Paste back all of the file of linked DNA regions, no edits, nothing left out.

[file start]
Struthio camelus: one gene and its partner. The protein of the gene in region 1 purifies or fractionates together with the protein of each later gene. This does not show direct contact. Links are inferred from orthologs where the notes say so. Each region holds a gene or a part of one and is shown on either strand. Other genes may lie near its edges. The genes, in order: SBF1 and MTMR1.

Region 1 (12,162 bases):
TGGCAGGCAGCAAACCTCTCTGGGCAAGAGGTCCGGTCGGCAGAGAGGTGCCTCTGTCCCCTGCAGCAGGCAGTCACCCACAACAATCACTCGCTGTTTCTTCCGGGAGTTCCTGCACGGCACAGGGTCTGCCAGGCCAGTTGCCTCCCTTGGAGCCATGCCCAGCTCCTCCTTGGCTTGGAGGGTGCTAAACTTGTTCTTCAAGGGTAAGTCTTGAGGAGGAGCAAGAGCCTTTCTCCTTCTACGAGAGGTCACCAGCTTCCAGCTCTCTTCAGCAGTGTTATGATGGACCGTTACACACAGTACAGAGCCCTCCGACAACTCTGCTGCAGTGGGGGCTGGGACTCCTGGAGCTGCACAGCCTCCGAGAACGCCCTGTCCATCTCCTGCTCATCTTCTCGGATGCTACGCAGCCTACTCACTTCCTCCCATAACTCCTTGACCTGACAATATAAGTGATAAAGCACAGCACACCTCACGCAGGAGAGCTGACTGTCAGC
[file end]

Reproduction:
Struthio camelus: one gene and its partner. The protein of the gene in region 1 purifies or fractionates together with the protein of each later gene. This does not show direct contact. Links are inferred from orthologs where the notes say so. Each region holds a gene or a part of one and is shown on either strand. Other genes may lie near its edges. The genes, in order: SBF1 and MTMR1.

Region 1 (12,162 bases):
TGGCAGGCAGCAAACCTCTCTGGGCAAGAGGTCCGGTCGGCAGAGAGGTGCCTCTGTCCCCTGCAGCAGGCAGTCACCCACAACAATCACTCGCTGTTTCTTCCGGGAGTTCCTGCACGGCACAGGGTCTGCCAGGCCAGTTGCCTCCCTTGGAGCCATGCCCAGCTCCTCCTTGGCTTGGAGGGTGCTAAACTTGTTCTTCAAGGGTAAGTCTTGAGGAGGAGCAAGAGCCTTTCTCCTTCTACGAGAGGTCACCAGCTTCCAGCTCTCTTCAGCAGTGTTATGATGGACCGTTACACACAGTACAGAGCCCTCCGACAACTCTGCTGCAGTGGGGGCTGGGACTCCTGGAGCTGCACAGCCTCCGAGAACGCCCTGTCCATCTCCTGCTCATCTTCTCGGATGCTACGCAGCCTACTCACTTCCTCCCATAACTCCTTGACCTGACAATATAAGTGATAAAGCACAGCACACCTCACGCAGGAGAGCTGACTGTCAGC